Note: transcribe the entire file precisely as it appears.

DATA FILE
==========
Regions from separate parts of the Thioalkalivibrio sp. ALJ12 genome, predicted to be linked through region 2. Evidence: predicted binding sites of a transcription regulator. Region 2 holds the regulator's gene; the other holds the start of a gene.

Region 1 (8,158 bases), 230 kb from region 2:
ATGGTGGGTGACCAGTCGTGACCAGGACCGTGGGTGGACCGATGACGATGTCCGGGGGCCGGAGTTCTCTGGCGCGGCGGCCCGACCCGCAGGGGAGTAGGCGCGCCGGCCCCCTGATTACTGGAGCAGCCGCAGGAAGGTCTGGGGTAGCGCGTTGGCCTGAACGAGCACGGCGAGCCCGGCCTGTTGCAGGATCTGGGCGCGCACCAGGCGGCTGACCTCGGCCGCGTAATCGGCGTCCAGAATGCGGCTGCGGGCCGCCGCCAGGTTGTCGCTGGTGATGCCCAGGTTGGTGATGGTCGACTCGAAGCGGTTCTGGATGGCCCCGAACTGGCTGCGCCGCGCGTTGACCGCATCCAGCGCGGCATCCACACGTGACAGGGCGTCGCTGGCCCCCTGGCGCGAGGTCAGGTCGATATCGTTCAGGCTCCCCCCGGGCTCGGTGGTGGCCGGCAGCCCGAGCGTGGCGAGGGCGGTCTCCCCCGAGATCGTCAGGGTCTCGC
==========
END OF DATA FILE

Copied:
Regions from separate parts of the Thioalkalivibrio sp. ALJ12 genome, predicted to be linked through region 2. Evidence: predicted binding sites of a transcription regulator. Region 2 holds the regulator's gene; the other holds the start of a gene.

Region 1 (8,158 bases), 230 kb from region 2:
ATGGTGGGTGACCAGTCGTGACCAGGACCGTGGGTGGACCGATGACGATGTCCGGGGGCCGGAGTTCTCTGGCGCGGCGGCCCGACCCGCAGGGGAGTAGGCGCGCCGGCCCCCTGATTACTGGAGCAGCCGCAGGAAGGTCTGGGGTAGCGCGTTGGCCTGAACGAGCACGGCGAGCCCGGCCTGTTGCAGGATCTGGGCGCGCACCAGGCGGCTGACCTCGGCCGCGTAATCGGCGTCCAGAATGCGGCTGCGGGCCGCCGCCAGGTTGTCGCTGGTGATGCCCAGGTTGGTGATGGTCGACTCGAAGCGGTTCTGGATGGCCCCGAACTGGCTGCGCCGCGCGTTGACCGCATCCAGCGCGGCATCCACACGTGACAGGGCGTCGCTGGCCCCCTGGCGCGAGGTCAGGTCGATATCGTTCAGGCTCCCCCCGGGCTCGGTGGTGGCCGGCAGCCCGAGCGTGGCGAGGGCGGTCTCCCCCGAGATCGTCAGGGTCTCGC